# Percentage of 99% CIs that contain the population mean
    mean((CIlimits[,”l.99(1)”]<=mu_pop)&(mu_pop<=CIlimits[,”r.99(1)”]))
# Approach (2a)
  # Percentage of 95% CIs that contain the population mean
    mean((CIlimits[,”l.95(2a)”]<=mu_pop)&(mu_pop<=CIlimits[,”r.95(2a)”]))
  # Percentage of 99% CIs that contain the population mean
    mean((CIlimits[,”l.99(2a)”]<=mu_pop)&(mu_pop<=CIlimits[,”r.99(2a)”]))
# Approach (2b)
  # Percentage of 95% CIs that contain the population mean
    mean((CIlimits[,”l.95(2b)”]<=mu_pop)&(mu_pop<=CIlimits[,”r.95(2b)”]))
  # Percentage of 99% CIs that contain the population mean
    mean((CIlimits[,”l.99(2b)”]<=mu_pop)&(mu_pop<=CIlimits[,”r.99(2b)”]))

# type I errors
# we expect for a y% significance test, we reject the true null y% of the time.
# Test at 5% level of significance
  mean(1-Indicators[,”0.05(1)”])
  mean(1-Indicators[,”0.05(2a)”])
  mean(1-Indicators[,”0.05(2b)”])

# Test at 1% level of significance
  mean(1-Indicators[,”0.01(1)”])
  mean(1-Indicators[,”0.01(2a)”])
  mean(1-Indicators[,”0.01(2b)”])

Understanding QQ Plot

Posted in R, Statistics/Econometrics by kafuwong on June 22, 2012

QQ plot is a statistical tool to check whether the distribution of a dataset x has a similar distribution of another dataset y. 
 
Imagine x has 100 observations.  We can compute the percentiles.  What are they?  The percentiles will simply be the sorted values of x, from the smallest to the largest.  Call the variable containing the percentiles sx (sorted x). 
 
(1) Now imagine y is the same as x, but we pretend that y is different from x and compute the percentiles accordingly.   Call the variable containing the percentiles sy (sorted y). 
 
Let’s plot the percentiles of x against the percentiles of y, i.e., sx against sy.  Because sx=sy, we should see all the percentiles to line up in a straight line.  That is, when y and x are identical (and thus have the same distribution), the plot looks like a straight line and the scales on x- and y-axis are the same. 
 
(2) Now let y=x+2.  Repeat the above step and plot percentiles of x against the percentiels of y.  Essentially, y has the same distribution as x, with its mean shifted by a constant.  We should see all the percentiles to line up on a straight line (a different stright line, though).  Note the slight change in the scales on x- and y-axis. 
 
(3) Now let y=2*x.  Repeat the above step and plot percentiles of x against the percentiels of y.  Essentially, y has the same distribution as x, with variance and mean multiplied by a constant.  We should see all the percentiles to line up on a straight line (a different stright line, though).  Note the slight change in the scales on x- and y-axis.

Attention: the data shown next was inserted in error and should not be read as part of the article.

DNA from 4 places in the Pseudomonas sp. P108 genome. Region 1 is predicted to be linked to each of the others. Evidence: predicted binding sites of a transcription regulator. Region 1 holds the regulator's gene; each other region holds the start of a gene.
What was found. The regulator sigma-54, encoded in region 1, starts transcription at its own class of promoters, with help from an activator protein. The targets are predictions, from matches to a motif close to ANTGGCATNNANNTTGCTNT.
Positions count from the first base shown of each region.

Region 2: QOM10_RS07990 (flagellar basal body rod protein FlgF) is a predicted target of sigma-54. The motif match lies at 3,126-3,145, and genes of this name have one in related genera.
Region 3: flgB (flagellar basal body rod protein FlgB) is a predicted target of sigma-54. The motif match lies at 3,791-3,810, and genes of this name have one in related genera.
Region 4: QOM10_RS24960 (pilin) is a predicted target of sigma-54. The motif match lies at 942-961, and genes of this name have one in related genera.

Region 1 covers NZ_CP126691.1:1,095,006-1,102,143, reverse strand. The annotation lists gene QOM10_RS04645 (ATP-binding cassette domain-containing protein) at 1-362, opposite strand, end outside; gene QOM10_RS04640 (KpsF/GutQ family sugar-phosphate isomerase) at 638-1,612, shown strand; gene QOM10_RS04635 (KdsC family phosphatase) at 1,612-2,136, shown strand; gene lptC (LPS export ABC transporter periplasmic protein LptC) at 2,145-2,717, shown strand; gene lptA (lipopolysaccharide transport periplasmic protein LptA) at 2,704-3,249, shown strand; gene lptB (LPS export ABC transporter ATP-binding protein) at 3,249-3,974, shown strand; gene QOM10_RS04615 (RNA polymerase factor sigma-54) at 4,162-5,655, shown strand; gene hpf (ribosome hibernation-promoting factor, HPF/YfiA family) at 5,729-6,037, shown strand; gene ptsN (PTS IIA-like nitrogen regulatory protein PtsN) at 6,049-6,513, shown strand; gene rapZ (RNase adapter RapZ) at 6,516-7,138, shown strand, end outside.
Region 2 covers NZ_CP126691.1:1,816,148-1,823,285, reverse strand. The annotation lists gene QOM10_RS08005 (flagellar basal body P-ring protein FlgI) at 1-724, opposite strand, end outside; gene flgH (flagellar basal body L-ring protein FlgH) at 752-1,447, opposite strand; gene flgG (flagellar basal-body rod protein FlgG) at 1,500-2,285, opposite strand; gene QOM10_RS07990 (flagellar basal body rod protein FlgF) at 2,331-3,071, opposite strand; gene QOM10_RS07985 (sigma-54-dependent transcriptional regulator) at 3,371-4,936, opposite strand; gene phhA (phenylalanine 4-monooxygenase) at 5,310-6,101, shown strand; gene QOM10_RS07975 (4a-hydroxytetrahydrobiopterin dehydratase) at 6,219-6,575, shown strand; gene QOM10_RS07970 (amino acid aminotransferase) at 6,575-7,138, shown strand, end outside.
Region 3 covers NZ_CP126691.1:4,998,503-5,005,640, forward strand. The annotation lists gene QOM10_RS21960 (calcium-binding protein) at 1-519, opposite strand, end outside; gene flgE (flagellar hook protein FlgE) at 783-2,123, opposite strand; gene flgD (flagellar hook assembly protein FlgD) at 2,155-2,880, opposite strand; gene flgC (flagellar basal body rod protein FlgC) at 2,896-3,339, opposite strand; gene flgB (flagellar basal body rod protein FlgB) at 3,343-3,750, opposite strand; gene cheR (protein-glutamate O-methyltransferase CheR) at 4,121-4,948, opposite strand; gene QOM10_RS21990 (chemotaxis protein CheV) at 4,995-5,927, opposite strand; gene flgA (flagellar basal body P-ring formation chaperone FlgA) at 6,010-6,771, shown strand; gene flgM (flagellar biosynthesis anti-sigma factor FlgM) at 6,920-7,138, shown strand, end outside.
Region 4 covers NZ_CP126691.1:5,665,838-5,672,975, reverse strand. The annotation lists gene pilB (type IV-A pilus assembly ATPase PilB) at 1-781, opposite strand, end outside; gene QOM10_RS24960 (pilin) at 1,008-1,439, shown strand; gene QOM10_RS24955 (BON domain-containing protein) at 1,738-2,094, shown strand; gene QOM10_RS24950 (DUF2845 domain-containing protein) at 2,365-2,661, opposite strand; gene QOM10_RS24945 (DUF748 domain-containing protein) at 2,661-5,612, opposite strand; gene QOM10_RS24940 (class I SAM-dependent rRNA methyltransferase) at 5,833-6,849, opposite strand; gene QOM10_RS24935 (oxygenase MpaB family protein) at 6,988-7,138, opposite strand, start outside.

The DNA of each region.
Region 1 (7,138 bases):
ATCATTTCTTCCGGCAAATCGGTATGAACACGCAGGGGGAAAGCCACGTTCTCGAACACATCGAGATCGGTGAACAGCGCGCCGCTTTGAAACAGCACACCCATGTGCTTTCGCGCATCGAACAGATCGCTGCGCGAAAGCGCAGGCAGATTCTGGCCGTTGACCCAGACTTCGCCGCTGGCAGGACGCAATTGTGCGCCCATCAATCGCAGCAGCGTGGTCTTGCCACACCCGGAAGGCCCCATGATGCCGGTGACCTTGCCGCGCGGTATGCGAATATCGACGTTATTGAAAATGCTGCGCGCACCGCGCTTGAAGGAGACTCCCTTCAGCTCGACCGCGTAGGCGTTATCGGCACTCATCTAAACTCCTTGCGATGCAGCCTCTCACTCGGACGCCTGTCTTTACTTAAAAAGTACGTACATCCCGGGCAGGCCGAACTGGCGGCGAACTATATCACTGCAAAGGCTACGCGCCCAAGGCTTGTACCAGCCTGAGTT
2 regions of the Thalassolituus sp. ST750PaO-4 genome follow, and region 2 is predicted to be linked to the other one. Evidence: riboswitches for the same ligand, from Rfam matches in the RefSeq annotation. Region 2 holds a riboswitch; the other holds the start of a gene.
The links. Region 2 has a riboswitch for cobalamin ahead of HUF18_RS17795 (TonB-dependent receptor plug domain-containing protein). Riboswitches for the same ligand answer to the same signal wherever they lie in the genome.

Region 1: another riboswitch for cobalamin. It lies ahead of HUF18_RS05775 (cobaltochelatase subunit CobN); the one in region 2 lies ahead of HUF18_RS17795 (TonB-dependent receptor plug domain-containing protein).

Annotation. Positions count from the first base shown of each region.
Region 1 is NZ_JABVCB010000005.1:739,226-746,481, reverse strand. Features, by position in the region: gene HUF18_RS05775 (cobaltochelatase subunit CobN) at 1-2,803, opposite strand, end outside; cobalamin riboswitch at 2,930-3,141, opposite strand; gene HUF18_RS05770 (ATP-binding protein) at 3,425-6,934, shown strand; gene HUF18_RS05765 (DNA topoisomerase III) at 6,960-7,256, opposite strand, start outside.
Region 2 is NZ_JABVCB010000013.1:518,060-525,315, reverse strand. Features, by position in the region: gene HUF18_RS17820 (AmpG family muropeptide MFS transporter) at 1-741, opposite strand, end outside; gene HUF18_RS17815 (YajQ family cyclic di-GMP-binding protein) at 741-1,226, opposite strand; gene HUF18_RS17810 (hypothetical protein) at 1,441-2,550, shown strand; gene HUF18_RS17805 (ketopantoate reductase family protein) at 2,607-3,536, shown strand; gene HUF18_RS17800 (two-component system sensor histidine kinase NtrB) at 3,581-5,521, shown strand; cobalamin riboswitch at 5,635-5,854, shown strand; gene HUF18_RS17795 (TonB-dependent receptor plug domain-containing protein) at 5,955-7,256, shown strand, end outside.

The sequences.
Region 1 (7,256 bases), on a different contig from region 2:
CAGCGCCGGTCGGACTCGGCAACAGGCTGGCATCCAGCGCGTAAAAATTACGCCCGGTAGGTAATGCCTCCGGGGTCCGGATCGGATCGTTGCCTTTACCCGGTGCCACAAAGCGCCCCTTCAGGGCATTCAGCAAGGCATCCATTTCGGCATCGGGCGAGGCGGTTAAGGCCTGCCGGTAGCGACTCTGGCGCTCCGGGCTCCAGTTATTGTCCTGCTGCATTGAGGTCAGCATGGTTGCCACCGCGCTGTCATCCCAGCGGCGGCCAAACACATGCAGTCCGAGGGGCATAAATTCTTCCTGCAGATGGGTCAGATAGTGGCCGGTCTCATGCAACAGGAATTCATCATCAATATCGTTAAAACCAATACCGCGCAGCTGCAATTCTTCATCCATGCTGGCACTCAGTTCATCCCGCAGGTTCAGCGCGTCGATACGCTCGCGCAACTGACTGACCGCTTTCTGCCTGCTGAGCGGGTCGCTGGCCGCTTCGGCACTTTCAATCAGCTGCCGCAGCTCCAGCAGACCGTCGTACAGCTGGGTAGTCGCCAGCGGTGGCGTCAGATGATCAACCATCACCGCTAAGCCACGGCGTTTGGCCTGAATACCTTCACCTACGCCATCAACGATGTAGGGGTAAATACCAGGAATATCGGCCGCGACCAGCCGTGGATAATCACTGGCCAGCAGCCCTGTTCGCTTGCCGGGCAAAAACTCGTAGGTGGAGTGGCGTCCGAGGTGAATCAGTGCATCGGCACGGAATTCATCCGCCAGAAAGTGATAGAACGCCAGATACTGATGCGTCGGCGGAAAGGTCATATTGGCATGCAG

(4) Suppose x is a vector of standard normal variables and y is another vector of standard normal variables.  Essentially, they have the same “normal” distribution.  Let’s do the plot again.  We see a plot that is broadly on a straight line.  It end points may differ from the straight lines because the end quantiles are less likely events and may be less reliable. 
 
(5) Suppose x is the same as in (4) but z=2y+1 where y is the same as in (4).   Both x and z are normally distributed.  Let’s do the plot of quantiles of x against the quantiles of z again.  We see a plot that is broadly on a straight line, just like what we have earlier.  
 
In the above calculations, we were talking about percentiles.  What if one data set has less than 100 observations?  We can still compute the percentiles with intrapolation. 
 
Do we need to insist on percentiles?  We do not have to.   All we need is a set of sorted values of two data sets if the two data sets have the same number of observations.  If the two data set has different number of observations, we can sort the dataset of more observations and then obtain equal number of intrapolated values from the smaller data set. 
 
If you use R (http://www.r-project.org/), under the R prompt, type “qqplot” without the quotation marks, you will see the set of R commands used to generate the plot. 
function (x, y, plot.it = TRUE, xlab = deparse(substitute(x)),
ylab = deparse(substitute(y)), …)
{
sx <- sort(x)
sy <- sort(y)
lenx <- length(sx)
leny <- length(sy)
if (leny < lenx)
sx <- approx(1L:lenx, sx, n = leny)$y
if (leny > lenx)
sy <- approx(1L:leny, sy, n = lenx)$y
if (plot.it)
plot(sx, sy, xlab = xlab, ylab = ylab, …)
invisible(list(x = sx, y = sy))
}
By reading the codes, you will learn how the qqplot works and also about the other R synatx (such as “approx”). 
 
How about qqnorm?  qqnorm will be a plot of the quantiles of given dataset against the theoretical quantiles of a standard normal distribution (in fact, “standard” or not does not matter).